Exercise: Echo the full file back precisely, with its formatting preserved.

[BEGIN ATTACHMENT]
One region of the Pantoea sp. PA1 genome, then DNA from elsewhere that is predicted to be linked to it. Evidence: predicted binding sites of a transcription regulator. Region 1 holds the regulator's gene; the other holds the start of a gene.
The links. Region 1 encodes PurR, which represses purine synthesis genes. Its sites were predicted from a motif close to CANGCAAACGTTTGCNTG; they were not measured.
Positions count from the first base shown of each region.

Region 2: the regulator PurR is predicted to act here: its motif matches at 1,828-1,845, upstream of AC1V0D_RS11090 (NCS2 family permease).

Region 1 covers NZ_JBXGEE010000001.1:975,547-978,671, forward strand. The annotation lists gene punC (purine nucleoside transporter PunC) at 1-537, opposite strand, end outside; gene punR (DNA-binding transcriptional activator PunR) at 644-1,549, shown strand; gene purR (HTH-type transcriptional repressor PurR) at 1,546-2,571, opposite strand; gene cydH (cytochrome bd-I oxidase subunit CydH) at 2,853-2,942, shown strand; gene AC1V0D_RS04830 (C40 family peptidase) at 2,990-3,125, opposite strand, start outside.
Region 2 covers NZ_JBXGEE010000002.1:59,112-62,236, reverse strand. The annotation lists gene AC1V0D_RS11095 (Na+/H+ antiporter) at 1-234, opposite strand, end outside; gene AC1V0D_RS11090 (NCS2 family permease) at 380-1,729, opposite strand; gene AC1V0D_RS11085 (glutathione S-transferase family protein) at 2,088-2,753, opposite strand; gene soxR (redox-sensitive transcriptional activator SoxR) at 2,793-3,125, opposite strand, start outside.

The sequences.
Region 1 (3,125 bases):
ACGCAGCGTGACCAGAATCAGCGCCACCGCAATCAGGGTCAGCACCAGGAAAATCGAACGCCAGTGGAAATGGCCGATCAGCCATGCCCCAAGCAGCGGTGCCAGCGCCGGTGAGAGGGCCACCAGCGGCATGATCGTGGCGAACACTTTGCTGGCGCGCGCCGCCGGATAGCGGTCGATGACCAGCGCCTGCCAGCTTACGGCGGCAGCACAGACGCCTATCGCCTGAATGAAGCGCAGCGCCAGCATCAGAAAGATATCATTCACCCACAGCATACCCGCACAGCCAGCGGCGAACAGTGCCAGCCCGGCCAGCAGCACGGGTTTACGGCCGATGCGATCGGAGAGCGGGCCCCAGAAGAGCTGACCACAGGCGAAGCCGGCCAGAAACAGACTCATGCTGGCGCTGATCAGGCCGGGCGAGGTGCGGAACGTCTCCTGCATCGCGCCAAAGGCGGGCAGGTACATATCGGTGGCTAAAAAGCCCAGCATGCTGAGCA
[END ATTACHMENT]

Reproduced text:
One region of the Pantoea sp. PA1 genome, then DNA from elsewhere that is predicted to be linked to it. Evidence: predicted binding sites of a transcription regulator. Region 1 holds the regulator's gene; the other holds the start of a gene.
The links. Region 1 encodes PurR, which represses purine synthesis genes. Its sites were predicted from a motif close to CANGCAAACGTTTGCNTG; they were not measured.
Positions count from the first base shown of each region.

Region 2: the regulator PurR is predicted to act here: its motif matches at 1,828-1,845, upstream of AC1V0D_RS11090 (NCS2 family permease).

Region 1 covers NZ_JBXGEE010000001.1:975,547-978,671, forward strand. The annotation lists gene punC (purine nucleoside transporter PunC) at 1-537, opposite strand, end outside; gene punR (DNA-binding transcriptional activator PunR) at 644-1,549, shown strand; gene purR (HTH-type transcriptional repressor PurR) at 1,546-2,571, opposite strand; gene cydH (cytochrome bd-I oxidase subunit CydH) at 2,853-2,942, shown strand; gene AC1V0D_RS04830 (C40 family peptidase) at 2,990-3,125, opposite strand, start outside.
Region 2 covers NZ_JBXGEE010000002.1:59,112-62,236, reverse strand. The annotation lists gene AC1V0D_RS11095 (Na+/H+ antiporter) at 1-234, opposite strand, end outside; gene AC1V0D_RS11090 (NCS2 family permease) at 380-1,729, opposite strand; gene AC1V0D_RS11085 (glutathione S-transferase family protein) at 2,088-2,753, opposite strand; gene soxR (redox-sensitive transcriptional activator SoxR) at 2,793-3,125, opposite strand, start outside.

The sequences.
Region 1 (3,125 bases):
ACGCAGCGTGACCAGAATCAGCGCCACCGCAATCAGGGTCAGCACCAGGAAAATCGAACGCCAGTGGAAATGGCCGATCAGCCATGCCCCAAGCAGCGGTGCCAGCGCCGGTGAGAGGGCCACCAGCGGCATGATCGTGGCGAACACTTTGCTGGCGCGCGCCGCCGGATAGCGGTCGATGACCAGCGCCTGCCAGCTTACGGCGGCAGCACAGACGCCTATCGCCTGAATGAAGCGCAGCGCCAGCATCAGAAAGATATCATTCACCCACAGCATACCCGCACAGCCAGCGGCGAACAGTGCCAGCCCGGCCAGCAGCACGGGTTTACGGCCGATGCGATCGGAGAGCGGGCCCCAGAAGAGCTGACCACAGGCGAAGCCGGCCAGAAACAGACTCATGCTGGCGCTGATCAGGCCGGGCGAGGTGCGGAACGTCTCCTGCATCGCGCCAAAGGCGGGCAGGTACATATCGGTGGCTAAAAAGCCCAGCATGCTGAGCA